Whether software engineers are trying to break into the industry or deep in their careers, it’s always good to know what coding languages to learn next, and what skills will help level up.
It leads to the perennially important question:
What are next year’s most essential technical skills to know?
We put that query to mid-Atlantic engineers who were recently honored for their work this year. For an hour last week, a couple dozen of Technical.ly’s 2021 RealLIST Engineers 2021 from all five of our markets came together on our public Slack to discuss everything from professional development to how to decompress after work, to lessons they wish they knew early in their careers, AMA style.
Here’s a look at how a handful of the attendees responded when we asked about the technologies to learn for 2022:
Kubernetes is essential, said Eric Solender, cofounder and CTO of Baltimore-based MindStand Technologies, which uses AI to prevent hate speech and misconduct in online communities.
“I’d say Kubernetes in general and how to use it with AWS/Azure/[Google Cloud Platform]. Also having the knowledge of how to efficiently design and deploy services to Kubernetes and how to integrate that with resources that are cloud provider specific. Think using managed Redis with a Kubernetes cluster,” he said.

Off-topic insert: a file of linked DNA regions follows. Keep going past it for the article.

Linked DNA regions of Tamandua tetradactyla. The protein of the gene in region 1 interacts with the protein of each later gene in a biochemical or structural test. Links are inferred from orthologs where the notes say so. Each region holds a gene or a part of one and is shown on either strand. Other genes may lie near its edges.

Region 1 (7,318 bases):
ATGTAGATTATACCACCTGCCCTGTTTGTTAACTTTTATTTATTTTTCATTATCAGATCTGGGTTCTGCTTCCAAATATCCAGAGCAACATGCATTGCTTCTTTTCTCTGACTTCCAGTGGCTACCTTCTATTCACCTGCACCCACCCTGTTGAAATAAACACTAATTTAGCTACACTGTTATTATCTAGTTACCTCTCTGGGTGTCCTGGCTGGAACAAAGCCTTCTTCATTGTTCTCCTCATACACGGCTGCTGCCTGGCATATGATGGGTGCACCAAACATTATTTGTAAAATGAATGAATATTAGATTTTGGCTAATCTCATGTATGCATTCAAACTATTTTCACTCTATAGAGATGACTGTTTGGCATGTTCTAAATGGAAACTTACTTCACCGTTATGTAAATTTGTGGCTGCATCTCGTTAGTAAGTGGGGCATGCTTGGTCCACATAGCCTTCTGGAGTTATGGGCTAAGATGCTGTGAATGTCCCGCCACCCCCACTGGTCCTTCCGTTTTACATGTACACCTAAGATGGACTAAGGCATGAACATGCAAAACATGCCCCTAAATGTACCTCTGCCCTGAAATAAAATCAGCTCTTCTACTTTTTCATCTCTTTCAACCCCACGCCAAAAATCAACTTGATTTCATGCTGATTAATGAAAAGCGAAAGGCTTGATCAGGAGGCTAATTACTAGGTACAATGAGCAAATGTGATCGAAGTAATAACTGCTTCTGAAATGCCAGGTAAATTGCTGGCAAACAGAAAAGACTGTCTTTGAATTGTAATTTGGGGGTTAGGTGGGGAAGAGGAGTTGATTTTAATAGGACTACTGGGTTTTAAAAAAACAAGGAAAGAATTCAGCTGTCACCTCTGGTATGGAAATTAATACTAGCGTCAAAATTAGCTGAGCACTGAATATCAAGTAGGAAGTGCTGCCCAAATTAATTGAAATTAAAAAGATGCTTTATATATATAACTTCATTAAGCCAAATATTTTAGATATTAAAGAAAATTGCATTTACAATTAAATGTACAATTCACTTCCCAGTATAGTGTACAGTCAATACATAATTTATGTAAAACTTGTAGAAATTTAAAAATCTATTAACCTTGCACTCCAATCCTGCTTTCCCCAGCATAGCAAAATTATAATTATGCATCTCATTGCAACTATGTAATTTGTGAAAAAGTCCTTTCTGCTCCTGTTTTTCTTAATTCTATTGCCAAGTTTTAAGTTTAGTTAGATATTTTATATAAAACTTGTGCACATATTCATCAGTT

Kubernetes is an open source container management system used for systems that need to manage scale. If you’re working on a project for a big company or a project with a huge scope, it’s highly likely you’ll run into Kubernetes. It has been growing in popularity over the last few years, as more large enterprises started using it.
Cloud services and infrastructure/DevOps
A running theme for the utility of learning program languages like Kubernetes is how useful they are when working with cloud services like Amazon Web Services (AWS), Microsoft’s Azure and Google Cloud Platform.
Dan Dutrow, director of software engineering for Baltimore-based data firewall company Qualytics offered first-hand knowledge on the importance of learning cloud services from a senior leader’s perspective.
“As someone who has hired an entire software engineering team recently, I can tell you that the hardest folks to find have been Infrastructure/DevOps. Go learn AWS, GCP, and Kubernetes,” he said.
Andrew Hian-Cheong, principal architect of AI and machine learning at DC-based policy intelligence company FiscalNote, agreed.
“Dev ops/infrastructure skills are one of the biggest gaps at a lot of places, even though the latest Infra as code tools make it more accessible than it’s ever been. They are some of the skills you rarely touch upon in most programs/courses unless they are focused on just that role.”
The fundementals: Coding and communication
While they may not be the first things technologists think they need to learn, the skills that involve communicating with colleagues and clients are lasting.
“Tech skills will come and go, but the key skills are the ones around communication. Writing and documenting, and speaking/presenting.” said Matt Ford, principal artificial intelligence architect at Fells Point-based healthcare analytics firm Protenus. “I say this as someone who went into engineering specifically because I thought those WEREN’T needed skills.”
When it comes to software development itself, learning the fundamentals is still always valuable, even as the tech world rapidly changes and expands.
Donte Kirby is a 2020-2022 corps member for Report for America, an initiative of The Groundtruth Project that pairs young journalists with local newsrooms. This position is supported by the Robert W. Deutsch Foundation.-30-